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Living Planet: Walk the Walk

 

Climate protection is on the agenda at talks in Bonn. But back home, who's really taking action? We visit a budding environmental movement in Poland's coal heartland and find out how an oil pipeline has pitched environmentalists against the Canadian president. Plus, solar power in Kenya and a cool solution to LA's urban heat problem.

 

 

Katowice: A coal town that wants to go green

 

The upcoming COP24 climate summit will be held in Katowice, deep in Poland's industrial and coal mining heartland. Its air quality is among the worst in Europe. But the town is trying to clean up its act. And if Katowice can go green, perhaps anywhere can.

 

Canada's First Nations vs. tar sands pipeline

 

Canadian President Justin Trudeau has been vocal about his commitment to climate protection. But now, he's coming to blows with environmentalists and the provincial government of British Columbia over a massive oil pipeline

Can reflective roads help LA keep its cool?

Los Angeles has the greatest density of cars in the US — and a massive network of roads. In summer the asphalt absorbs sunlight and heats up, warming the air above it, an effect that will be exacerbated by climate change. But cool paving could change all that.

 

 

Living Planet: Environment Matters ~ from DW (Series)

Produced by DW - Deutsche Welle

Most recent piece in this series:

Living Planet 05/13/2022

From DW - Deutsche Welle | Part of the Living Planet: Environment Matters ~ from DW series | 30:00

Lp1_small This week on the show: We dive underwater to visit creatures great and very, very small. Some of them are vocal, some are vital for the air we breathe and, sadly, many of them are threatened. How can we better protect life in the oceans? Plus — the environmental toll of your monthly bleed, and how menstrual products tell the story of the modern world, from capitalism to patriarchy to pollution.

Tara Austin

From WDSE | Part of the Radio Gallery series | 04:40

This week painter Tara Austin opens her new body of work "Boreal Ornament" in the George Morrison Gallery at the Duluth Art Institute. Along with Jonathan Herrera, Austin welcomes the public the opening on Thursday, May 10, with a reception and gallery talk from 6 - 9pm.

An MFA graduate from UW Madison, Minnesota native Austin brings the northland and Nordic traditions of rosemåling into her vibrant flora, patterned paintings. Listen for more about her process and inspirations and check her work on display at The Duluth Art Institute May 10-July 1.

Playing
Tara Austin
From
WDSE

Tara_austin_5_small This week painter Tara Austin opens her new body of work "Boreal Ornament" in the George Morrison Gallery at the Duluth Art Institute. Along with Jonathan Herrera, Austin welcomes the public the opening on Thursday, May 10, with a reception and gallery talk from 6 - 9pm. An MFA graduate from UW Madison, Minnesota native Austin brings the northland and Nordic traditions of rosemåling into her vibrant flora, patterned paintings. Listen for more about her process and inspirations and check her work on display at The Duluth Art Institute May 10-July 1.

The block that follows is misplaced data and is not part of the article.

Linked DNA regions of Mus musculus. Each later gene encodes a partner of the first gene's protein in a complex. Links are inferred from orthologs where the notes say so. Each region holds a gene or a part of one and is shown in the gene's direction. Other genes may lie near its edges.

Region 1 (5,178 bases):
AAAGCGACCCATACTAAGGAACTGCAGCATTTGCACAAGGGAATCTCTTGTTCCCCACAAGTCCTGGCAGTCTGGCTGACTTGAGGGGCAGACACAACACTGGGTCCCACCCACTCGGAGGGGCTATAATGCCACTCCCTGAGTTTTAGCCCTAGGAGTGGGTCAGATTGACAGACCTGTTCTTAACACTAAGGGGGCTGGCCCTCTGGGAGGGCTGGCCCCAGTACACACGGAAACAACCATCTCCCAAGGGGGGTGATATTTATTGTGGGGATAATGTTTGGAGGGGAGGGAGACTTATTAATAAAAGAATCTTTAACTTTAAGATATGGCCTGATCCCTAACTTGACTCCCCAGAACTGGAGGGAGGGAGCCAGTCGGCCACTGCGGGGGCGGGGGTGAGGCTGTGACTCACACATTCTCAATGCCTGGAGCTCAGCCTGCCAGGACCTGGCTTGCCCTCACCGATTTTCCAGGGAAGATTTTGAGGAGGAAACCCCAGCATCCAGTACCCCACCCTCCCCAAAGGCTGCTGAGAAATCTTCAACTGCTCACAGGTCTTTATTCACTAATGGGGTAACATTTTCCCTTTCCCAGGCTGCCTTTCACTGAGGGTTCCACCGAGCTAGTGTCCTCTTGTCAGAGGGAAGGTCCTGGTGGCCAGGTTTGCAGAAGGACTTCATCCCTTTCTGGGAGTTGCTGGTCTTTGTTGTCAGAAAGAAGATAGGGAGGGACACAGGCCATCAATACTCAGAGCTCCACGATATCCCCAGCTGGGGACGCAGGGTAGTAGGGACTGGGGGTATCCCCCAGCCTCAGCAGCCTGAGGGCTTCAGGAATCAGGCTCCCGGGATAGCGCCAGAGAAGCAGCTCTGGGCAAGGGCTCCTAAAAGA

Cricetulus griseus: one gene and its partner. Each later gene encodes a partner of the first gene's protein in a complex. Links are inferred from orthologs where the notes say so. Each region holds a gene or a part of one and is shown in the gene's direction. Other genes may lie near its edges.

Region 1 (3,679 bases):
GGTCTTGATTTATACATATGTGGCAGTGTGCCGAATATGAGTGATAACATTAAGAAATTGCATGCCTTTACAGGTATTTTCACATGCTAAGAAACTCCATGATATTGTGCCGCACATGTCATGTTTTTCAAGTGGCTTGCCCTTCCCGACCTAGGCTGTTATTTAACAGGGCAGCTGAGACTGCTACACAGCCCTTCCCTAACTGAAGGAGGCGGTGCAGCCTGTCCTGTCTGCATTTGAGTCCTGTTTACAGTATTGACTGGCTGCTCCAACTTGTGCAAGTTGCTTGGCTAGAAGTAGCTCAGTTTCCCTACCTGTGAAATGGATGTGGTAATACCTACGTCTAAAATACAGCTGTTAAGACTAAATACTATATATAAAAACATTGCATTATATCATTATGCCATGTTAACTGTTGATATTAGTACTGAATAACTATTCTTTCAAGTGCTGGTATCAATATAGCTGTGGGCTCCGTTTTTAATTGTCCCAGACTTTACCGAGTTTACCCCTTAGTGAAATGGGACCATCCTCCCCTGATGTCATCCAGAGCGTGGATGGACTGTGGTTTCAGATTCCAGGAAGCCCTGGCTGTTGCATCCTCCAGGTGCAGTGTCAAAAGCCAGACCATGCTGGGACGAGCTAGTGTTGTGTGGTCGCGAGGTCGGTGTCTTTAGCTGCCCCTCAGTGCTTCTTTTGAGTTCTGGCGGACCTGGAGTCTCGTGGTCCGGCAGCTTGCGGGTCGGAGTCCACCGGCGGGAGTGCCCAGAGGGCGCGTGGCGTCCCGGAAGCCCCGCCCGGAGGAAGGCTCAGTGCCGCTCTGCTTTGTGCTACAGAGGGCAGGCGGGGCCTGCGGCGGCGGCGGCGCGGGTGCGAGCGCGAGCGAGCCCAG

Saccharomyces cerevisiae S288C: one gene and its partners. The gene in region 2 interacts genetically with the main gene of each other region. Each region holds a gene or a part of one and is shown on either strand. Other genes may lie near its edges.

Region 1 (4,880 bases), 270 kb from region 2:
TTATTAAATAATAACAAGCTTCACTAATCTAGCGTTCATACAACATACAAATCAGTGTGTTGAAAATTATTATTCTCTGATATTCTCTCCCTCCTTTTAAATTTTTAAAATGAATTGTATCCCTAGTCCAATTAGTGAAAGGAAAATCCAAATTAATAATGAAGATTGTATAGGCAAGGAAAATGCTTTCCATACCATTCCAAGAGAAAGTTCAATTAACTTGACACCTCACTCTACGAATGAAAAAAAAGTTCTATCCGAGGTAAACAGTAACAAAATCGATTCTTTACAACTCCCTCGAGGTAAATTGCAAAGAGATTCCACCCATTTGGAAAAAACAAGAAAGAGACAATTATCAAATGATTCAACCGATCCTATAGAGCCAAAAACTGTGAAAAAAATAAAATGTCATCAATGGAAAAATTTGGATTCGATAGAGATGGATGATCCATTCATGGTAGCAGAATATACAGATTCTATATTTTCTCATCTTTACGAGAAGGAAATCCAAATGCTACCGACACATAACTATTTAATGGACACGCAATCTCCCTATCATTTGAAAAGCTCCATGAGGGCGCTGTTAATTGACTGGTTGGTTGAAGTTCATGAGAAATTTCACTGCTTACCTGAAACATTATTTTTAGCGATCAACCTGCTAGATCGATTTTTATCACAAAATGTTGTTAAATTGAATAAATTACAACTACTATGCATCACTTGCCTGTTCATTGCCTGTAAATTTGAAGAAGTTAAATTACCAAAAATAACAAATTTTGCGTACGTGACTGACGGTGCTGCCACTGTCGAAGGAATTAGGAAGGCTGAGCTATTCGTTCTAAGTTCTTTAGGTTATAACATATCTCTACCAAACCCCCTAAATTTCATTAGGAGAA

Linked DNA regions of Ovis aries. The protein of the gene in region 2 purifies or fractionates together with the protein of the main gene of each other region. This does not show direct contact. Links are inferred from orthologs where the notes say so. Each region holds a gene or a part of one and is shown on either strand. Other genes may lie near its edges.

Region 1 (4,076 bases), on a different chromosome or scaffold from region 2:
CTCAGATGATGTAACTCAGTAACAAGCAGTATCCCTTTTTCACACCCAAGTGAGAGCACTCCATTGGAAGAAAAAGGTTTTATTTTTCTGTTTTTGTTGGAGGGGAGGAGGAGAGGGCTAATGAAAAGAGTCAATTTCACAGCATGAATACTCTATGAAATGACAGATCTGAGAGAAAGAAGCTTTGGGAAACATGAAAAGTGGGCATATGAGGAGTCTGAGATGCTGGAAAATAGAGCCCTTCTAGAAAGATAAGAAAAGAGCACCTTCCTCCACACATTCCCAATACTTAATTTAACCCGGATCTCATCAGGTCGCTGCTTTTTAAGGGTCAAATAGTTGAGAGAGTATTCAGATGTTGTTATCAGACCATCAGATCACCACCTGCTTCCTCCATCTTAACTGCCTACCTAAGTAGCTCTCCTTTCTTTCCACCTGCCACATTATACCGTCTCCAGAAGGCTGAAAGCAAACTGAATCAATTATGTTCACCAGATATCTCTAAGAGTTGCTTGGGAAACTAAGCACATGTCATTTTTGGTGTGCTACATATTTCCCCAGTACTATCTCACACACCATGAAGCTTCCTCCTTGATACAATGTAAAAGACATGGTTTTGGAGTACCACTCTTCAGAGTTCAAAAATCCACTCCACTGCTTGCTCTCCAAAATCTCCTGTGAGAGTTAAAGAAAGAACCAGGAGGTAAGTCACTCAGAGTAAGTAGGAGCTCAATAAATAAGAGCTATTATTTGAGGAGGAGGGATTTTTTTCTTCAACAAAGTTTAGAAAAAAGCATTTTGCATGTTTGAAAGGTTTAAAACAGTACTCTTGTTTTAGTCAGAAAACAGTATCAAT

ClassicalWorks (Series)

Produced by WFIU

Most recent piece in this series:

CLW 220525 7am: ClassicalWorks (Episode 296), 5/25/2022 7:00 AM

From WFIU | Part of the ClassicalWorks series | 59:00

Classicalworks_logo_-_luann_johnson_small ClassicalWorks (Episode 296)

Jazz with David Basse (Series)

Produced by Jazz with David Basse, LLC.

Most recent piece in this series:

2019.3: Jazz with David Basse 2019.3, 5/20/2022 2:00 AM

From Jazz with David Basse, LLC. | Part of the Jazz with David Basse series | 01:00:00

Thumbnail_2021_small 15 hours a week.

Open Source with Christopher Lydon (Series)

Produced by Open Source

Most recent piece in this series:

Cruel Britannia

From Open Source | Part of the Open Source with Christopher Lydon series | 58:30

Screen_shot_2022-05-19_at_8 George Orwell said, “It’s so easy to be witty about the British Empire.” As in the throwaway line that English people had conquered the world in a fit of absentmindedness. No big deal. But that empire was no joke. Boris Johnson, in the Prime Minister’s office today, says he can’t forget that his nation over the last 200 years “has directed the invasion or conquest of 178 countries – that is: most of the members of the UN.” Our guest, the historian and prodigious imperial researcher Caroline Elkins has written a shocker of a big book about just how the English got to rule the world for two centuries, and it’s a gruesome story, all told. The title of her big book is Legacy of Violence, about the brutality of “thinking imperially” to this day.

Think of the British Empire in its day as a colossal trading company with the world’s number-one navy to police its traffic in pretty much everything—including about 3 million slaves to North America in the 17th and 18th centuries, also a variety of notably addictive substances like opium and oil, then sugar and tobacco. It thought of itself as a distinctively liberal empire, civilizing the people it exploited, and everywhere spreading the language of Milton and Shakespeare, free speech and the rule of law. That is the imperial line that our guest Caroline Elkins set out to bury with the official records of a police state and its practice of terror that ruled half a billion people at Queen Victoria’s Diamond Jubilee in 1897. 

Blue Dimensions (Series)

Produced by Bluesnet Radio

Most recent piece in this series:

Blue Dimensions K21: Everybody Say "Yeah!" The Music of George Freeman

From Bluesnet Radio | Part of the Blue Dimensions series | 59:00